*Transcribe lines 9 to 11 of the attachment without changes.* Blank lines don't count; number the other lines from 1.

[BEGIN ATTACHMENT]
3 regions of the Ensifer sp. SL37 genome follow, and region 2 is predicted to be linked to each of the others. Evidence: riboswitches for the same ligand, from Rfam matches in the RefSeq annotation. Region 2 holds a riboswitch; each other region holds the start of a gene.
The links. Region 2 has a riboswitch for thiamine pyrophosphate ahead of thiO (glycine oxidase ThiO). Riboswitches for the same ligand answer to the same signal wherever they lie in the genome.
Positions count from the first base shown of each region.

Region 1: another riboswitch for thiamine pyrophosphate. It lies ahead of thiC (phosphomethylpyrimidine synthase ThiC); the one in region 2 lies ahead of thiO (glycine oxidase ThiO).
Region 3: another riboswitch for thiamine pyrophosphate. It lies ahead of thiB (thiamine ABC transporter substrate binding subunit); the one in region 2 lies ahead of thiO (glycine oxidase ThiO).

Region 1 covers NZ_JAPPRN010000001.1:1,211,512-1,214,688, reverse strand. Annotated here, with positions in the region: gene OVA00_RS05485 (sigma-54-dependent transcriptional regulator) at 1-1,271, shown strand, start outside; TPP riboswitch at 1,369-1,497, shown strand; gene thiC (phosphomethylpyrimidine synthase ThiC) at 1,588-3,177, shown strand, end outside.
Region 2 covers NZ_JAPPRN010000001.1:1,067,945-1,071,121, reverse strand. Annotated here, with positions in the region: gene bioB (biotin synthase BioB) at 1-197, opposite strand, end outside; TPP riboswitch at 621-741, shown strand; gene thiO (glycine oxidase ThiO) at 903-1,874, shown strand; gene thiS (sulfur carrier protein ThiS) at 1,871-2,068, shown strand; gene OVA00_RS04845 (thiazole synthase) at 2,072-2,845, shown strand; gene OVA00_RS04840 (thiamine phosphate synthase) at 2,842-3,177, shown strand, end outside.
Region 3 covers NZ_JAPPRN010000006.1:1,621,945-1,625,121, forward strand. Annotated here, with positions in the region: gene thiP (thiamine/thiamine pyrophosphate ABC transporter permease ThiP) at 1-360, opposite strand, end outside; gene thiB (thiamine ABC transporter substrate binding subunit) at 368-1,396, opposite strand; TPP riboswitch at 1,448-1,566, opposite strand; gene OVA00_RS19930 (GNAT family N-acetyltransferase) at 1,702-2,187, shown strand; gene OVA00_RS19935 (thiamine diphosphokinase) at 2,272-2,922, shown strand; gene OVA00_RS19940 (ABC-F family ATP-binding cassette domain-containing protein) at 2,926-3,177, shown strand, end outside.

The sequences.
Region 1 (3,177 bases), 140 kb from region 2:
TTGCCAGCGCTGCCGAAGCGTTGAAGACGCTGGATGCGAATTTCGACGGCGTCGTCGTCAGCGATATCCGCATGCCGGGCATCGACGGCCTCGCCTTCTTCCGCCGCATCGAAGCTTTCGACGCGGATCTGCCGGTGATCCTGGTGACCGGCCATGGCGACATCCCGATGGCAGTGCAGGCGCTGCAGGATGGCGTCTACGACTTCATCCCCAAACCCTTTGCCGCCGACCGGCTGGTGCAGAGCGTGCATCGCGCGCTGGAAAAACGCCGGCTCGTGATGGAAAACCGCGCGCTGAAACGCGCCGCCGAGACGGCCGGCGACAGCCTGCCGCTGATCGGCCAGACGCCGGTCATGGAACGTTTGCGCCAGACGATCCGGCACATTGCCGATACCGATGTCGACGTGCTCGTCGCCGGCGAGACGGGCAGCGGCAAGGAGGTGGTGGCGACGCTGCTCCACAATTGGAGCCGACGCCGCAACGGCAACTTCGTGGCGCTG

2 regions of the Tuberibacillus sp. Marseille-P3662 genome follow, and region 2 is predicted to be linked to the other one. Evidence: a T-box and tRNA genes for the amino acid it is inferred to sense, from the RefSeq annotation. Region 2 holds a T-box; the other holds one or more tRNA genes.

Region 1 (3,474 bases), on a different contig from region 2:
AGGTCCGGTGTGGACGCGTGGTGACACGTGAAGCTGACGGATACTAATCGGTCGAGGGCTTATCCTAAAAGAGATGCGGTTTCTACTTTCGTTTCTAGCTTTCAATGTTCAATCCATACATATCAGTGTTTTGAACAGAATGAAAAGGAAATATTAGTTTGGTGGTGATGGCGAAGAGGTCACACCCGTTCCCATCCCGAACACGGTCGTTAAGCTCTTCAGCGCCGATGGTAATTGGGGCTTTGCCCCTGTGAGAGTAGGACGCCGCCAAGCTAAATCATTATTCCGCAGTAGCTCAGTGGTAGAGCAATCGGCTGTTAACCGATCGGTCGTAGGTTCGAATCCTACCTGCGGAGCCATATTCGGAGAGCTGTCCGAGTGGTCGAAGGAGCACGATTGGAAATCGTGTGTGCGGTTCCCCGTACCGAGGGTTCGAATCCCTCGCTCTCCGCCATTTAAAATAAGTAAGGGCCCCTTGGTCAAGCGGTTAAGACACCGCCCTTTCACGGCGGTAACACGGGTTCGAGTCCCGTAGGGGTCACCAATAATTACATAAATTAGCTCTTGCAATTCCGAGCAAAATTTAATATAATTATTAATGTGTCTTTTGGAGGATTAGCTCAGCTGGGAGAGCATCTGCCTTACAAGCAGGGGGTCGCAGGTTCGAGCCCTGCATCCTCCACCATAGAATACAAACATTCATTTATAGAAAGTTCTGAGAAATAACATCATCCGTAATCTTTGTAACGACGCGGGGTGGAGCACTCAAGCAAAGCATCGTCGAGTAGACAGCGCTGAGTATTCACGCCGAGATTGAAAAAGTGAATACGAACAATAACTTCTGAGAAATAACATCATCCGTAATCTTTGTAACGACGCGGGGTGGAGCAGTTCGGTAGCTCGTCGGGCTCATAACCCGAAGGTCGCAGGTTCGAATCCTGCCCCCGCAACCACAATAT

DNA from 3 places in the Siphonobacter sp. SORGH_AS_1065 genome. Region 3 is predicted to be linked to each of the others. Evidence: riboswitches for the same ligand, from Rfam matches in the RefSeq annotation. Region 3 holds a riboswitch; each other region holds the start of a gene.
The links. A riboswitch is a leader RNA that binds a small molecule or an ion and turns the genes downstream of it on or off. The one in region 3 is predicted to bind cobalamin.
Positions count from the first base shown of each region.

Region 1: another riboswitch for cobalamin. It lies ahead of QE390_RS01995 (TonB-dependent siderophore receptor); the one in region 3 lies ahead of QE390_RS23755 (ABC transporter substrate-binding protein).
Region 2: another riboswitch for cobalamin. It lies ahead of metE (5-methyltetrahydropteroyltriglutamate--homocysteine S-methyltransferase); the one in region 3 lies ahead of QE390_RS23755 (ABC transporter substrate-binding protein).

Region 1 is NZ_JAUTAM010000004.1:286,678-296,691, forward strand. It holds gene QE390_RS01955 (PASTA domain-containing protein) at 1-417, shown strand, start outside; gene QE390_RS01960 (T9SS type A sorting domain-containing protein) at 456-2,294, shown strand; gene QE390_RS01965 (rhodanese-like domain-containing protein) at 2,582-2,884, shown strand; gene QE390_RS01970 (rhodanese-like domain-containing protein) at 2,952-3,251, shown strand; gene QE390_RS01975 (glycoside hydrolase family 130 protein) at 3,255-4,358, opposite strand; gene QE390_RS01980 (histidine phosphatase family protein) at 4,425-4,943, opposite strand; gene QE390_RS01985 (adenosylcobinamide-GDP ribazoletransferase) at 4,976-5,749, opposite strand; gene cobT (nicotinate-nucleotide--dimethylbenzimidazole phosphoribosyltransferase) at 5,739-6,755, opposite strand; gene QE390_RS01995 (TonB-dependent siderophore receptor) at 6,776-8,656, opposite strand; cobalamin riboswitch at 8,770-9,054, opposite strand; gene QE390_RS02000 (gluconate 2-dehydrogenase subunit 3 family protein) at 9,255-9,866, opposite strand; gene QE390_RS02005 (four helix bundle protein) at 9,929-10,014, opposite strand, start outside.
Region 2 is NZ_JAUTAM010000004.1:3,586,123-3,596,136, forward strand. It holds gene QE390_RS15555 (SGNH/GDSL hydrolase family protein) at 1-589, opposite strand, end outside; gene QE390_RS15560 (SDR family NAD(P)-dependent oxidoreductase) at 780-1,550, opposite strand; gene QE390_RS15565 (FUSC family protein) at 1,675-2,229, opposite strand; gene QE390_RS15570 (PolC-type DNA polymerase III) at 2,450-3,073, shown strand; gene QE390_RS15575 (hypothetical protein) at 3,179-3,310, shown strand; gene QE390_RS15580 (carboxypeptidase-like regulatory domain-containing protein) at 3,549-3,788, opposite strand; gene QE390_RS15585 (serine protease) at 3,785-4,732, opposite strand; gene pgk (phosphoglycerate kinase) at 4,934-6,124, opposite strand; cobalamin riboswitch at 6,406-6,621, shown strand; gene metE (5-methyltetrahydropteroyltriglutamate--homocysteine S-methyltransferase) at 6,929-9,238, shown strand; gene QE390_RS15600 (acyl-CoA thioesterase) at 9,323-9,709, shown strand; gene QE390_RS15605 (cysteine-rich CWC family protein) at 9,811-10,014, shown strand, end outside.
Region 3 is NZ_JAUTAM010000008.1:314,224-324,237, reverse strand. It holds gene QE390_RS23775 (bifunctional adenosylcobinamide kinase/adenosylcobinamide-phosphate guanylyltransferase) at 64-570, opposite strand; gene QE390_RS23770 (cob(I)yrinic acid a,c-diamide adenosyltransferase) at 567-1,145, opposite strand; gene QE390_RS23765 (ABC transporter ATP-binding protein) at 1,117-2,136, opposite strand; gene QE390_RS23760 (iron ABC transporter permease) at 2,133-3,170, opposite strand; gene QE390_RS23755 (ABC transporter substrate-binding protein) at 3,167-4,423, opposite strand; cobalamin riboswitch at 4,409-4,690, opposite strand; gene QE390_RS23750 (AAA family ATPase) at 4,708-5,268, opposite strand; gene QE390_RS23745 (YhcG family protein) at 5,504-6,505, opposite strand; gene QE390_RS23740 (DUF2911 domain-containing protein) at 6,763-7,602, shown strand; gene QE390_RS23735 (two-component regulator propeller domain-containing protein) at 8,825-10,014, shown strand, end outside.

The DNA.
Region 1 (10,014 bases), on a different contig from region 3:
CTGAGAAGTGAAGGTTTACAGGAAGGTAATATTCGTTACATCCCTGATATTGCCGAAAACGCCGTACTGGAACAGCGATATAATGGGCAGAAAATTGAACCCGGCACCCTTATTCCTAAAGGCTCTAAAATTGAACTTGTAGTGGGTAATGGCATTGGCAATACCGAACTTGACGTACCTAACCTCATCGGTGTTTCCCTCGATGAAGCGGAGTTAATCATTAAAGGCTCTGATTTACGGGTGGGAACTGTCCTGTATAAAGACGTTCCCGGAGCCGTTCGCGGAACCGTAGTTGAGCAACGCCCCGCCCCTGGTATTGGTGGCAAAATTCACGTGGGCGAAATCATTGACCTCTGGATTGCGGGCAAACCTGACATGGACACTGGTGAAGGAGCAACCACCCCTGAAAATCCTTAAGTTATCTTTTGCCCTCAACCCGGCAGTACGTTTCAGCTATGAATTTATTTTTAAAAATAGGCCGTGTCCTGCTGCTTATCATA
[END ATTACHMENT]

The sequences.
Region 1 (3,177 bases), 140 kb from region 2:
TTGCCAGCGCTGCCGAAGCGTTGAAGACGCTGGATGCGAATTTCGACGGCGTCGTCGTCAGCGATATCCGCATGCCGGGCATCGACGGCCTCGCCTTCTTCCGCCGCATCGAAGCTTTCGACGCGGATCTGCCGGTGATCCTGGTGACCGGCCATGGCGACATCCCGATGGCAGTGCAGGCGCTGCAGGATGGCGTCTACGACTTCATCCCCAAACCCTTTGCCGCCGACCGGCTGGTGCAGAGCGTGCATCGCGCGCTGGAAAAACGCCGGCTCGTGATGGAAAACCGCGCGCTGAAACGCGCCGCCGAGACGGCCGGCGACAGCCTGCCGCTGATCGGCCAGACGCCGGTCATGGAACGTTTGCGCCAGACGATCCGGCACATTGCCGATACCGATGTCGACGTGCTCGTCGCCGGCGAGACGGGCAGCGGCAAGGAGGTGGTGGCGACGCTGCTCCACAATTGGAGCCGACGCCGCAACGGCAACTTCGTGGCGCTG